Don't touch me on my shield

2011-08-03 00:00

UKHOZI FM DJ Ngizwe Mchunu has initiated a R10 million lawsuit against Customs, the department of Agriculture and King Shaka International Airport for damages.

The whopping claim comes after Ngizwe, who hosts a cultural segment on the station, returned from a Dubai trip in May and was accosted by customs officials at King Shaka International Airport because he had his traditional shield among his luggage.

Representing Mchunu legally is attorney Mbuyiselo July and associate Philani Mkhize, who spoke on his client’s behalf.

“My client’s luggage was rummaged through at which point they found the shield.

“Officials informed him that the shield was ‘rubbish’ and was going to be thrown away because it may be contaminated with ‘foot and mouth disease’,” said Mkhize.

The shield, which is aligned with traditional Zulu custom, was then apparently thrown onto the floor before sniffer dogs were set upon it, and then confiscated.

Mchunu was being hosted by Dubai’s tourism department as an ambassador for Zulu culture and according to Mkhize, was in full Zulu attire on his visit there.

“Our client’s shield and skins were declared and accepted by authorities in Dubai, it was only here in Durban that he encountered a problem,” said Mkhize.

Legal representatives from all concerned parties appeared at the Durban Magistrate Court yesterday and were asked to return on August 24 with the necessary documentation in place for trial to resume.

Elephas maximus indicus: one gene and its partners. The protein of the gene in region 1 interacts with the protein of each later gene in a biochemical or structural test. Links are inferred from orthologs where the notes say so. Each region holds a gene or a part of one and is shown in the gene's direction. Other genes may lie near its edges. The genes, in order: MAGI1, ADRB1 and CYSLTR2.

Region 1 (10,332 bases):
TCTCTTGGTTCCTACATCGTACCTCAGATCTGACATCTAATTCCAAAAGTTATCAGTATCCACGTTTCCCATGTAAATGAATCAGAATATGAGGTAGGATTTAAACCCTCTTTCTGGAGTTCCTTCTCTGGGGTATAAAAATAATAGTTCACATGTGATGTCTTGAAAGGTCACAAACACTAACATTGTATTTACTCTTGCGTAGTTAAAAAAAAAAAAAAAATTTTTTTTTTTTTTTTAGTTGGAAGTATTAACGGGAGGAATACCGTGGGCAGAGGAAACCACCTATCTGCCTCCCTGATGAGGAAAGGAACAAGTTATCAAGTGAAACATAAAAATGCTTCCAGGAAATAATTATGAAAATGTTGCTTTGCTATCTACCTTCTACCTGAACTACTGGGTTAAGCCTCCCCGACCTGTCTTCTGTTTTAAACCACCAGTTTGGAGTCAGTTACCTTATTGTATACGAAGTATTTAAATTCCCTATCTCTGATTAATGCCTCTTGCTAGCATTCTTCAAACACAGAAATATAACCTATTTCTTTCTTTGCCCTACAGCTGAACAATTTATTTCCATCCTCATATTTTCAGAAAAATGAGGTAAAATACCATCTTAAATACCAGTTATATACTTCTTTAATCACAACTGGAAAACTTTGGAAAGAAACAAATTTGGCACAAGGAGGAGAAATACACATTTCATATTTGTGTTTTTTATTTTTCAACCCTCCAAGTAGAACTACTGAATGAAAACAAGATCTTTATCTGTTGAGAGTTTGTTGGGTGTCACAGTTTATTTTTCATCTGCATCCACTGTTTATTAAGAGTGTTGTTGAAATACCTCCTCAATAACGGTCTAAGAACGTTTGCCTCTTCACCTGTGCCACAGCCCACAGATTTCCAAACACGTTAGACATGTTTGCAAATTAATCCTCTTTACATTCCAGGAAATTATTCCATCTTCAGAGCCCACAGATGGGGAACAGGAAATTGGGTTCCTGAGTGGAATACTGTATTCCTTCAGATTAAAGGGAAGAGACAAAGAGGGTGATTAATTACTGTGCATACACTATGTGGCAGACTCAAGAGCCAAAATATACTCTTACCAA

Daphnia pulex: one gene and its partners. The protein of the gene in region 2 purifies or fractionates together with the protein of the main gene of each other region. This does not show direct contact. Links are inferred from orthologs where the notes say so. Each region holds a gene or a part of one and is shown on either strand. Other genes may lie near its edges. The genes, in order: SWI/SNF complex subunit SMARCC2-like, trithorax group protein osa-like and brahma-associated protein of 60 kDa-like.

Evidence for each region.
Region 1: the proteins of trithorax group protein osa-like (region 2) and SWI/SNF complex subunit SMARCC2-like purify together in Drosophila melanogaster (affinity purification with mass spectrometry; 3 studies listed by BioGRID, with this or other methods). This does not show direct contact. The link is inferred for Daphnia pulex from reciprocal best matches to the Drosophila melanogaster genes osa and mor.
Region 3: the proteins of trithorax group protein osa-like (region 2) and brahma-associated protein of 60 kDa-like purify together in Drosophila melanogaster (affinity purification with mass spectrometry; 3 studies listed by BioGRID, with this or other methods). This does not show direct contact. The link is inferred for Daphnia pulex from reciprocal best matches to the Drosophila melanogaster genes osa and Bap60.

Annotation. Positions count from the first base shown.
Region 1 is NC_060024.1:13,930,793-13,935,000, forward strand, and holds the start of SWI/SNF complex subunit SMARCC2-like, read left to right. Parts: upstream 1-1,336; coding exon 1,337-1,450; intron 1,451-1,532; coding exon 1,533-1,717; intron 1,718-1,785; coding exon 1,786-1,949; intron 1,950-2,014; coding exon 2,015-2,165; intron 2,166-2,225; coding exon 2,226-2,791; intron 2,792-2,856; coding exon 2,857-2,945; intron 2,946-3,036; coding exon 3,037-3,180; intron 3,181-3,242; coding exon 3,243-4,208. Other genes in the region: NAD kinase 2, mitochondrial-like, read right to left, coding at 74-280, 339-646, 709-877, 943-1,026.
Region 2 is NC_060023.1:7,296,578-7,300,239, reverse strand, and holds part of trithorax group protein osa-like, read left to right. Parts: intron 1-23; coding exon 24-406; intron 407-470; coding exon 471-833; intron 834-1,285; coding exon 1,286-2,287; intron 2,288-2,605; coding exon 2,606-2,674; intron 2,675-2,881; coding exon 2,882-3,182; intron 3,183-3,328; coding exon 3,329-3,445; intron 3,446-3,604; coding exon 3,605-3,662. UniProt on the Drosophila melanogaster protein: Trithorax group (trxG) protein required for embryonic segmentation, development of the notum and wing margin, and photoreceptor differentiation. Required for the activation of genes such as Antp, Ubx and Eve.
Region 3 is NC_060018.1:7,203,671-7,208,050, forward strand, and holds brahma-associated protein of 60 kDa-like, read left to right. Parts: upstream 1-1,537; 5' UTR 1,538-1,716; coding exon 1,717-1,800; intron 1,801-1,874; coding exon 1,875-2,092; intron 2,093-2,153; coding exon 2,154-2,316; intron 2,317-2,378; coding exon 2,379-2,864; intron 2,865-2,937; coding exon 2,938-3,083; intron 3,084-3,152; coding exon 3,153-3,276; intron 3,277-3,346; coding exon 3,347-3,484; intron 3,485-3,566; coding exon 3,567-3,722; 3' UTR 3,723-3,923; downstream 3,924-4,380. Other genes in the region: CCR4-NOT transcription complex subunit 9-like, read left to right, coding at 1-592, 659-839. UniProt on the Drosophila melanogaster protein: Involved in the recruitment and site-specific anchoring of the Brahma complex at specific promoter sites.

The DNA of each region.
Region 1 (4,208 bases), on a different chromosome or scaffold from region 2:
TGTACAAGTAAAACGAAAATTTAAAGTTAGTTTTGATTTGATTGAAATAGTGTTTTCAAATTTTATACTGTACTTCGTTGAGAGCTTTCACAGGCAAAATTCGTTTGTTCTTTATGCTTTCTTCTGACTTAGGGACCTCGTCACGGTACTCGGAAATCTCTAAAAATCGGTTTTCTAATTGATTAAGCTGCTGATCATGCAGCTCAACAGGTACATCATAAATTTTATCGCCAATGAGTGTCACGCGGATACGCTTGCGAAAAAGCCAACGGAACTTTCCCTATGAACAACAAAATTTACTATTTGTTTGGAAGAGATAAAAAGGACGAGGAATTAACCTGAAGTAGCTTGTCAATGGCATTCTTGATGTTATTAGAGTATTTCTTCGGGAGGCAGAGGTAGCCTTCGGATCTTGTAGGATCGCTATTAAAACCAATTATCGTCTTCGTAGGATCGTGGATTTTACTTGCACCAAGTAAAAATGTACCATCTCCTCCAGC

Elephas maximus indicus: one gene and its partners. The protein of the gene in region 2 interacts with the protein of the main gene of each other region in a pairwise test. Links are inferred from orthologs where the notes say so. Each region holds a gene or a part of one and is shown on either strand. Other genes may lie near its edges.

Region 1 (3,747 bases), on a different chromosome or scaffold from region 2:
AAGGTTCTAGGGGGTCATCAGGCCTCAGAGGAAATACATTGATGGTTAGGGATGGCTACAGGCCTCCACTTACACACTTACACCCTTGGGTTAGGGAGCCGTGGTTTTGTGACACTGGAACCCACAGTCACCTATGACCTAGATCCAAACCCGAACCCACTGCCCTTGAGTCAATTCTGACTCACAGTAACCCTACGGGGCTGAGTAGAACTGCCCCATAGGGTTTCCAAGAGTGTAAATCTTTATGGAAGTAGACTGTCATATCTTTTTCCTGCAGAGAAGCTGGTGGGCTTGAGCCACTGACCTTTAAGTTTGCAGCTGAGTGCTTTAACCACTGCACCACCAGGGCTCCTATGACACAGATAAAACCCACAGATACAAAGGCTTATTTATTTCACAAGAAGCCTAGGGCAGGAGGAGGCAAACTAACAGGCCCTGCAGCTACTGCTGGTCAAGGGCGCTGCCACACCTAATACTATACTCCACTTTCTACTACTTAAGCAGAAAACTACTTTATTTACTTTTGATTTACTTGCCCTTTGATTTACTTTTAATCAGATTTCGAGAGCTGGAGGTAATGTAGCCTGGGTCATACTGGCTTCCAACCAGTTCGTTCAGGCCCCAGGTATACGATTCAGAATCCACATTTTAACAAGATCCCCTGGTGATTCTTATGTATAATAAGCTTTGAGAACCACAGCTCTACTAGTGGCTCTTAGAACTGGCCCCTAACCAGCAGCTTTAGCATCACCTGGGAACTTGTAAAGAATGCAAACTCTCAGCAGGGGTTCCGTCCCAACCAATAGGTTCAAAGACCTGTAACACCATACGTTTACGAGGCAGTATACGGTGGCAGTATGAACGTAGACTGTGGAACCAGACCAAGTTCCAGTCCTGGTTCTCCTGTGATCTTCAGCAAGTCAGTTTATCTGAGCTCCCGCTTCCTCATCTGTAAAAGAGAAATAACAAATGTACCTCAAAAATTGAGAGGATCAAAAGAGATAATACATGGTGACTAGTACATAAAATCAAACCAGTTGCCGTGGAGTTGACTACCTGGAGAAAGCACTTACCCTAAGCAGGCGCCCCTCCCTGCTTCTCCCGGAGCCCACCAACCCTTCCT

Outside the court Ngizwe’s supporters, clad in traditional animal skins, brandished spears and shields, and sang Zulu war songs before observing a prayer to ask the ancestors to lead Ngizwe to victory.

Dr Elliot Ndlovu, a sangoma and traditional healer, described the incident as an indictment on Zulu tradition and that it is a landmark case where and example needs to be set.

“The spear or ‘Ihawu’ is symbolic of protection and is something as South Africans we should respect.

“Had this happened elsewhere in the world, one could understand the ignorance — but its happened at an airport named after our greatest leaders King Shaka, it’s disgraceful.”

King Shaka International Airport spokesperson Collin Pillay said he was aware of the incident, but declined to comment.

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